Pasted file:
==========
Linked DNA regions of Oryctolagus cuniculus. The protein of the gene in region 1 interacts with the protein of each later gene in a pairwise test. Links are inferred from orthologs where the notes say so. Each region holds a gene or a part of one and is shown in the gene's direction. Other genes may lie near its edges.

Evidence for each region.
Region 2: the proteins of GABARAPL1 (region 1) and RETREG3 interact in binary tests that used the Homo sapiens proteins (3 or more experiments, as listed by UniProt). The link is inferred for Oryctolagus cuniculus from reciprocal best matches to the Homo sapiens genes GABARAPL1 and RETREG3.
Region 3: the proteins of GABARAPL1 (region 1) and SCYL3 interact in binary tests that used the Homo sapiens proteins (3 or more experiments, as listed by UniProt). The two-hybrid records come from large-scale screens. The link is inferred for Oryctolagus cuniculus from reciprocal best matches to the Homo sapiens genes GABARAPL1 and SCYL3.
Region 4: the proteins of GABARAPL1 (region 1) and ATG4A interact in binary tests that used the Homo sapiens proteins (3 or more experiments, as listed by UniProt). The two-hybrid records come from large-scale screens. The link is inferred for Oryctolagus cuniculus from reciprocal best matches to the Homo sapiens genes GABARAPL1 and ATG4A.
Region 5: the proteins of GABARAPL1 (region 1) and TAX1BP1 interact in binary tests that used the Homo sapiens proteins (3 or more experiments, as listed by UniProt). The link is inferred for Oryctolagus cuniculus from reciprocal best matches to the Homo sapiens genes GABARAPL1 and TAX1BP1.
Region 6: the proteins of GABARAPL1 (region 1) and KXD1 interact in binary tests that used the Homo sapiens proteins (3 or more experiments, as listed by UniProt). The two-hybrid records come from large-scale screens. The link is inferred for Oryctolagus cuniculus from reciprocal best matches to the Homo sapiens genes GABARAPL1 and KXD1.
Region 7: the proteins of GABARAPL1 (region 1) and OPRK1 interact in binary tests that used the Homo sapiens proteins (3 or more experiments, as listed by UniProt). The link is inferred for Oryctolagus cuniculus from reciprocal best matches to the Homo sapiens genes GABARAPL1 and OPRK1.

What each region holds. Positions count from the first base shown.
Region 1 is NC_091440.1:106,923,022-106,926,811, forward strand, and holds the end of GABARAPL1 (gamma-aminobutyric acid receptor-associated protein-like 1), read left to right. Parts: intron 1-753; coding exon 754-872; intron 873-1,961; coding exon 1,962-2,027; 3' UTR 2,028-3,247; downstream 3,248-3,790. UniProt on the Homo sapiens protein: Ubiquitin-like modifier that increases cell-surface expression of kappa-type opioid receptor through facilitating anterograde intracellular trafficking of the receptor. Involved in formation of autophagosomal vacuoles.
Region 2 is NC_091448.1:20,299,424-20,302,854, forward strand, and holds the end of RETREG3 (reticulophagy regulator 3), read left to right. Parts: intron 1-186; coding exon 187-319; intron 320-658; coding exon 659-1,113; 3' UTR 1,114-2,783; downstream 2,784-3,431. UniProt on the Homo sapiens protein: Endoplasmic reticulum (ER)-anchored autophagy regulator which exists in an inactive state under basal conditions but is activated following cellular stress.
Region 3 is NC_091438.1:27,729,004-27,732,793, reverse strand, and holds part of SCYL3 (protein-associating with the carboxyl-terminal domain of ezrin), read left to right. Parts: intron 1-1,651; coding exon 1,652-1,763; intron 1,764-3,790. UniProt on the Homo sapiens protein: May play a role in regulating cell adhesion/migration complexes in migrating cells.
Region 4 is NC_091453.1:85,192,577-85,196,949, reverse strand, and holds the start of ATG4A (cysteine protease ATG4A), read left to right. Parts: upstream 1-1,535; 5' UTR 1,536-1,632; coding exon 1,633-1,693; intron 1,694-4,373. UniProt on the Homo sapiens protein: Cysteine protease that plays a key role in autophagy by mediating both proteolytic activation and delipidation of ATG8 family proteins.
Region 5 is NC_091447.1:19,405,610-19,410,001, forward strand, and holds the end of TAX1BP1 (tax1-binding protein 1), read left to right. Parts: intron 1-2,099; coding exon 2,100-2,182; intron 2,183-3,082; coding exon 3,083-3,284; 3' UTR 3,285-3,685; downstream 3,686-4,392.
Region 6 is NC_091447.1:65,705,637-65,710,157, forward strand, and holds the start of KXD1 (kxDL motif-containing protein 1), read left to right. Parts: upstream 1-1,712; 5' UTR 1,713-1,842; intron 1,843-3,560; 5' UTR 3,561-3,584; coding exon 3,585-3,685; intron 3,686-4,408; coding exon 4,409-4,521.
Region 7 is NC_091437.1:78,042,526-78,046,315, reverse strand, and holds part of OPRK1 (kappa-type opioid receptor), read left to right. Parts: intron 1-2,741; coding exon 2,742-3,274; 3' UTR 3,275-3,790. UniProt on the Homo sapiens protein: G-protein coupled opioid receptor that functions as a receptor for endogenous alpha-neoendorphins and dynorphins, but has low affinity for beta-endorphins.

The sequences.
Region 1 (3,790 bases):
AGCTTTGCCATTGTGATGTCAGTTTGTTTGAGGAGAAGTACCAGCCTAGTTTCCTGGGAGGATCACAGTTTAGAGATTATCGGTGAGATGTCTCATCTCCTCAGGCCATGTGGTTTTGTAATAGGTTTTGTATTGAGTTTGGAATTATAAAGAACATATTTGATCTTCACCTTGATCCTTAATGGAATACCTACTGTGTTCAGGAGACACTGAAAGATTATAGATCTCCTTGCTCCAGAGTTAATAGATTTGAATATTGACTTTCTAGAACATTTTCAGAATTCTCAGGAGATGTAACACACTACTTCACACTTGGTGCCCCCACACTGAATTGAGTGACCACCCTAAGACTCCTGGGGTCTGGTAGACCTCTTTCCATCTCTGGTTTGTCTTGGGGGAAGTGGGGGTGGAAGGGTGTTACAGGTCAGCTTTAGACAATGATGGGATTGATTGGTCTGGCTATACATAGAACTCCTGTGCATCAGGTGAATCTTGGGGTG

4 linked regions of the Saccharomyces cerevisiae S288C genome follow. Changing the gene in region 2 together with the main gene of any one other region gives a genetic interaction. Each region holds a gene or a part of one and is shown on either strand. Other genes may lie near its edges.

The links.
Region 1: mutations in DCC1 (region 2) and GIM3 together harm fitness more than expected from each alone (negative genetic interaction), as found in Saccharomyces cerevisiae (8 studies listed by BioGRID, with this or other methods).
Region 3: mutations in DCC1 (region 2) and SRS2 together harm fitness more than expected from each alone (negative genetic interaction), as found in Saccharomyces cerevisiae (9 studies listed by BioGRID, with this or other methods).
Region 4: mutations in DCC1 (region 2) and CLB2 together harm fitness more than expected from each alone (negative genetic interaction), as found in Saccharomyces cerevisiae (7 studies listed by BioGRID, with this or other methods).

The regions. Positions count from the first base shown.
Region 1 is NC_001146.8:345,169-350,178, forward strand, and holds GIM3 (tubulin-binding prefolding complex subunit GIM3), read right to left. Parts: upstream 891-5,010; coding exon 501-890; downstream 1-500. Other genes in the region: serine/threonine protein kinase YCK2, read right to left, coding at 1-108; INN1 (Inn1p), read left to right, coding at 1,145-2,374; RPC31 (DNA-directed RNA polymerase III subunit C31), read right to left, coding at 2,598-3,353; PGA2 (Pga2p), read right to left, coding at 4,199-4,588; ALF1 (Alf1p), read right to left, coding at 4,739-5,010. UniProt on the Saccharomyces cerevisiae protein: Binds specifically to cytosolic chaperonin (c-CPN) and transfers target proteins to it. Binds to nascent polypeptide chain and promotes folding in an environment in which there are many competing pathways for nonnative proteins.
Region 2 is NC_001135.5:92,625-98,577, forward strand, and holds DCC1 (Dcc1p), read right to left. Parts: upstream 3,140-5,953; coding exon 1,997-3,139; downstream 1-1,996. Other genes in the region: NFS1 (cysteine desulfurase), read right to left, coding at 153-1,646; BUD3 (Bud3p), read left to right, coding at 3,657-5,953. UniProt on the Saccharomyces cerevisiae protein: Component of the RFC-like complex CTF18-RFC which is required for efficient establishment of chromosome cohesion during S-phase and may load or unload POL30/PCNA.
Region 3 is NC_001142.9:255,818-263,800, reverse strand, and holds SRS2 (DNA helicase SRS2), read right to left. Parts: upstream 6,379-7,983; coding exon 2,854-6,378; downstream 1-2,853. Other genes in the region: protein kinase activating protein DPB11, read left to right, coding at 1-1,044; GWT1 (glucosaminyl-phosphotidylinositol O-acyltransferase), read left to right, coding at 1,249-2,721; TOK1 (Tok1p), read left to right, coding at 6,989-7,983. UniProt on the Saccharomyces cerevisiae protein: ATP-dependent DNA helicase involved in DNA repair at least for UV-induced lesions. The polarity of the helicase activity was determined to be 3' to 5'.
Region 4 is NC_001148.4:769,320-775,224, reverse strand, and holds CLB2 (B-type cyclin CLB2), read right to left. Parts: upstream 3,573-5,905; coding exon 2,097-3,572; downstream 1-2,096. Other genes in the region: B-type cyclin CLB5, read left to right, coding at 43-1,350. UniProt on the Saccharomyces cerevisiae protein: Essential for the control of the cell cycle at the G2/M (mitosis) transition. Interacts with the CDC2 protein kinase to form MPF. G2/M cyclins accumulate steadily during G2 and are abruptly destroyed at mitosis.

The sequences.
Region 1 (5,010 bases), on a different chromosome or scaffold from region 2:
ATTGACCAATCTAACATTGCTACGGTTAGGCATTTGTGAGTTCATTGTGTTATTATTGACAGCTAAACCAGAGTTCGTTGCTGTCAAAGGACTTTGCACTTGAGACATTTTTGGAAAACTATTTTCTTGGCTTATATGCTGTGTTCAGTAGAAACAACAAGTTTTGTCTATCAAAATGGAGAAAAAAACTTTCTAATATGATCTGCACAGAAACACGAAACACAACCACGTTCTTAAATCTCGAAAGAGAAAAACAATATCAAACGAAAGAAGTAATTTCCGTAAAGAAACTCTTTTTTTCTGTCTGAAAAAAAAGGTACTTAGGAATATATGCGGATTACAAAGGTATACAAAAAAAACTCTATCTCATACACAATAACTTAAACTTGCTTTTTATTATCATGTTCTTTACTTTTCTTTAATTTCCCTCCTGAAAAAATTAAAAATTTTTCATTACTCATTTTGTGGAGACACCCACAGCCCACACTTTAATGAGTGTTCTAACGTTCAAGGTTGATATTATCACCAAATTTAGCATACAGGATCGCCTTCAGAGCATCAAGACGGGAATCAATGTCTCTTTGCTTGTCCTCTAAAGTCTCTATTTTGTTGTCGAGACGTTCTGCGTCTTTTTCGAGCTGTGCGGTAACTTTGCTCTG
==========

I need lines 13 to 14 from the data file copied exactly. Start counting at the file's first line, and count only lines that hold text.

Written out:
Region 4 is NC_091453.1:85,192,577-85,196,949, reverse strand, and holds the start of ATG4A (cysteine protease ATG4A), read left to right. Parts: upstream 1-1,535; 5' UTR 1,536-1,632; coding exon 1,633-1,693; intron 1,694-4,373. UniProt on the Homo sapiens protein: Cysteine protease that plays a key role in autophagy by mediating both proteolytic activation and delipidation of ATG8 family proteins.
Region 5 is NC_091447.1:19,405,610-19,410,001, forward strand, and holds the end of TAX1BP1 (tax1-binding protein 1), read left to right. Parts: intron 1-2,099; coding exon 2,100-2,182; intron 2,183-3,082; coding exon 3,083-3,284; 3' UTR 3,285-3,685; downstream 3,686-4,392.